Pentesting

.pyc

Getting the code

For the .pyc binaries ("compiled" python) you should start trying to extract the original python code:

uncompyle6 binary.pyc > decompiled.py

Be sure that the binary has the extension ".pyc" (if not, uncompyle6 is not going to work)

After extracting it, it will be more easy to analyze.

Analyzing python assembly

If you weren't able to extract the python "original" code following the previous steps, then you can try to extract the assembly (but it isn't very descriptive, so try to extract again the original code).

In here I found a very simple code to dissasemble the .pyc binary (good luck understanding the code flow). If the .pyc is from python2, use python2:

>>> import dis
>>> import marshal
>>> import struct
>>> import imp
>>>
>>> with open('hello.pyc', 'r') as f: # Read the binary file
... magic = f.read(4)
... timestamp = f.read(4)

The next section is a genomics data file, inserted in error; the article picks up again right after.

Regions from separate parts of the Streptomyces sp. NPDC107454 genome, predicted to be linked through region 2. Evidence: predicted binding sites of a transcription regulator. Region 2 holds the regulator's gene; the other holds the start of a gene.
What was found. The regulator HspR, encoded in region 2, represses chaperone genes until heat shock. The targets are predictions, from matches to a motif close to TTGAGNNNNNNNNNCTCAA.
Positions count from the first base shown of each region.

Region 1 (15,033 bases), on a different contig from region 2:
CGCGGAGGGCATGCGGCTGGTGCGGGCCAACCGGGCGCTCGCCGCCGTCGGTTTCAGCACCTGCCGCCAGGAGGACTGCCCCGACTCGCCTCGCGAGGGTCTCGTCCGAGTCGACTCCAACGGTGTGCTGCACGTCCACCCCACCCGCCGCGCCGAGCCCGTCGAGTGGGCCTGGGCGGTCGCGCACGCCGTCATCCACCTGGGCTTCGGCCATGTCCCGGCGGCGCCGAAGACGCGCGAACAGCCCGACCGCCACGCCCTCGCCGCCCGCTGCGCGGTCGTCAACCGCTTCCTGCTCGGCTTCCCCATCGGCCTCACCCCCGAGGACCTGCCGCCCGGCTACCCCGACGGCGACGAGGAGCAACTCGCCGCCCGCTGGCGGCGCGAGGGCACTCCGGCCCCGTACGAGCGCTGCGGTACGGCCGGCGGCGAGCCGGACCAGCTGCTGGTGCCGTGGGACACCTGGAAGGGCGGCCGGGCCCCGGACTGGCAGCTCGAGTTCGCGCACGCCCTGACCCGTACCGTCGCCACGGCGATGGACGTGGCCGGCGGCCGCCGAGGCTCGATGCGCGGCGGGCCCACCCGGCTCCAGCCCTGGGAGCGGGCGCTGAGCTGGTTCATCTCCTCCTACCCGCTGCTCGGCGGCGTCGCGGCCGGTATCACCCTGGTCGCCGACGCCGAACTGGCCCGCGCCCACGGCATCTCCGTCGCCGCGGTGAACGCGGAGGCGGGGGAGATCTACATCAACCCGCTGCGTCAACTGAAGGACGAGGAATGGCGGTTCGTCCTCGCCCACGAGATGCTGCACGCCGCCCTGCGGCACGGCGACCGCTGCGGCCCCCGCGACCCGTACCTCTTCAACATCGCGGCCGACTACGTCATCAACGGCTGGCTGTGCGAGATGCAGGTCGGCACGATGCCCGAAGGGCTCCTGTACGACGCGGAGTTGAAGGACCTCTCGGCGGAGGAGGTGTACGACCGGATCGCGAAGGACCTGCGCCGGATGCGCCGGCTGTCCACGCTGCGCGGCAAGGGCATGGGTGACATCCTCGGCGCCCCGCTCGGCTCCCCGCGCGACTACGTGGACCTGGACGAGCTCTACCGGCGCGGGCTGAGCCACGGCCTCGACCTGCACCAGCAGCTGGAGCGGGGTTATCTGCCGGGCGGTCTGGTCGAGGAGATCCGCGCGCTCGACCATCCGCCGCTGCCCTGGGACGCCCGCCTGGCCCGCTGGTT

... code = f.read()
...
>>>
>>> # Unpack the structure content and un-marshal the code
>>> magic = struct.unpack('<H', magic[:2])
>>> timestamp = struct.unpack('<I', timestamp)
>>> code = marshal.loads(code)
>>> magic, timestamp, code
((62211,), (1425911959,), <code object <module> at 0x7fd54f90d5b0, file "hello.py", line 1>)
>>>
>>> # Verify if magic number corresponds with the current python version
>>> struct.unpack('<H', imp.get_magic()[:2]) == magic
True
>>>
>>> # Disassemble the code object
>>> dis.disassemble(code)
1 0 LOAD_CONST 0 (<code object hello_world at 0x7f31b7240eb0, file "hello.py", line 1>)
3 MAKE_FUNCTION 0
6 STORE_NAME 0 (hello_world)
9 LOAD_CONST 1 (None)
12 RETURN_VALUE
>>>
>>> # Also disassemble that const being loaded (our function)
>>> dis.disassemble(code.co_consts[0])
2 0 LOAD_CONST 1 ('Hello {0}')
3 LOAD_ATTR 0 (format)
6 LOAD_FAST 0 (name)
9 CALL_FUNCTION 1
12 PRINT_ITEM
13 PRINT_NEWLINE
14 LOAD_CONST 0 (None)
17 RETURN_VALUE